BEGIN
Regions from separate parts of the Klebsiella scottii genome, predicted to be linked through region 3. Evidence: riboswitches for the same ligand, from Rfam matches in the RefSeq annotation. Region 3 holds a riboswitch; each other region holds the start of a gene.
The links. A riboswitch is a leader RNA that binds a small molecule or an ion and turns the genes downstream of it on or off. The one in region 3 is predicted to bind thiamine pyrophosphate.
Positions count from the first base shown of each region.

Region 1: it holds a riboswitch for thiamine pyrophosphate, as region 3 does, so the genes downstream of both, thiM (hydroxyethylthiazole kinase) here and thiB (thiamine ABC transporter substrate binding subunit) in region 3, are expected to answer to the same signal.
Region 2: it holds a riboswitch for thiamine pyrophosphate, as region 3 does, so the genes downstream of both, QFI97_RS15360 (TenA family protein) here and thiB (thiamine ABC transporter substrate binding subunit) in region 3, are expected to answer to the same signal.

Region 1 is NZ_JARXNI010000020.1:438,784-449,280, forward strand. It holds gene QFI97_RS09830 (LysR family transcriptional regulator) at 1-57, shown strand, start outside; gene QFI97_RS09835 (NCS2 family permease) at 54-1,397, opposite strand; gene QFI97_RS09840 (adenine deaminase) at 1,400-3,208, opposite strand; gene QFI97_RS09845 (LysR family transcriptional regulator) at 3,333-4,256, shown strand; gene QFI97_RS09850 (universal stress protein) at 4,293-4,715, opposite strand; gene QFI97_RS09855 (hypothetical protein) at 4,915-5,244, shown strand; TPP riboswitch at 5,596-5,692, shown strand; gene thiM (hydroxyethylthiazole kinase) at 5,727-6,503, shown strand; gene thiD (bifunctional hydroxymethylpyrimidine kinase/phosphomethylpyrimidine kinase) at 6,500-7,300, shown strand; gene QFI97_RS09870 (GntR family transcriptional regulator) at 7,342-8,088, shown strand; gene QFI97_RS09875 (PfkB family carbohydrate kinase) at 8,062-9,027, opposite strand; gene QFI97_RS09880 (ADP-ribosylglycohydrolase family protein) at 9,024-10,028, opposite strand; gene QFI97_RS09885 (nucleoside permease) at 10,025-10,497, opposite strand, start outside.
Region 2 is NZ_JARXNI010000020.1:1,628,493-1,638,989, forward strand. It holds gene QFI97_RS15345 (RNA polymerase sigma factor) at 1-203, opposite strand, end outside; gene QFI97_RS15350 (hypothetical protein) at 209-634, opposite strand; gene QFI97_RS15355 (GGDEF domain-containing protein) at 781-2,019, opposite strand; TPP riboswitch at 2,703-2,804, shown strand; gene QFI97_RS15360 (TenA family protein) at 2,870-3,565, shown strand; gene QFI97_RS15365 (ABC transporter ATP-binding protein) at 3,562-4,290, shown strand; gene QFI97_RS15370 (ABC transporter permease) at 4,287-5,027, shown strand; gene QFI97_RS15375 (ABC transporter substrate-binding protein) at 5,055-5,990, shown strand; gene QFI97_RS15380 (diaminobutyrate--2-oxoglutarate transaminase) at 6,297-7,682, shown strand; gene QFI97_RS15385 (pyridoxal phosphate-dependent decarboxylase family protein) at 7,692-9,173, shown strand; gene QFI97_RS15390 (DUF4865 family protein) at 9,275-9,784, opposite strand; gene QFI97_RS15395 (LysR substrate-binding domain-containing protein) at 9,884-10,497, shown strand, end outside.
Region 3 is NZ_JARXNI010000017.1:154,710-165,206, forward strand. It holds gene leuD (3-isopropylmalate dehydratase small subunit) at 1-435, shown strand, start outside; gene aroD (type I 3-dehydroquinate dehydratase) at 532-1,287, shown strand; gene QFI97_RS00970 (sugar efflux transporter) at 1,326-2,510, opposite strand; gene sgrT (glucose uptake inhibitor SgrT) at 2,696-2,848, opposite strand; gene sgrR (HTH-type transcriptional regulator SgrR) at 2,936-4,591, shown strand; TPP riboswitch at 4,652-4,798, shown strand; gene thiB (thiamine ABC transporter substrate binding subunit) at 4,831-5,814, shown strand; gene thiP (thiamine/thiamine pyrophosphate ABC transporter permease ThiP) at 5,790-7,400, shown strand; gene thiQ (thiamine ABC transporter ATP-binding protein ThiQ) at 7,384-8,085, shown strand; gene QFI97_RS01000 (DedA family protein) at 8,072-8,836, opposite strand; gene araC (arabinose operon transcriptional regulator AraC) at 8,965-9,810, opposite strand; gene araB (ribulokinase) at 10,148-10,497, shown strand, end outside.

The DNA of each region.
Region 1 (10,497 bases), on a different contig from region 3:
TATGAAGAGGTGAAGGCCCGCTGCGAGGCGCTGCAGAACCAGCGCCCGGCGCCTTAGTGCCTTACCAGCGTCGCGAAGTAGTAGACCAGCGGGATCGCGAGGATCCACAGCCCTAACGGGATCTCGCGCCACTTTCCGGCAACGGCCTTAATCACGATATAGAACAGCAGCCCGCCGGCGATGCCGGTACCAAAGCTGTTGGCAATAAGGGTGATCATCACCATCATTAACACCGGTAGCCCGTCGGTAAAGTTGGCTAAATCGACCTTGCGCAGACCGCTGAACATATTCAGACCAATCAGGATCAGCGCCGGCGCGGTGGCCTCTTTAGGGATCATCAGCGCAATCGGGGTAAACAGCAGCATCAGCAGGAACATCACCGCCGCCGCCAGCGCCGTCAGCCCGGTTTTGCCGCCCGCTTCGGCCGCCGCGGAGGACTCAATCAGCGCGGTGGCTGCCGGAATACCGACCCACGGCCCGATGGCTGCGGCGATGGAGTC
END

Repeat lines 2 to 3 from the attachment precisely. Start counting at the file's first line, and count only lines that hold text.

The links. A riboswitch is a leader RNA that binds a small molecule or an ion and turns the genes downstream of it on or off. The one in region 3 is predicted to bind thiamine pyrophosphate.
Positions count from the first base shown of each region.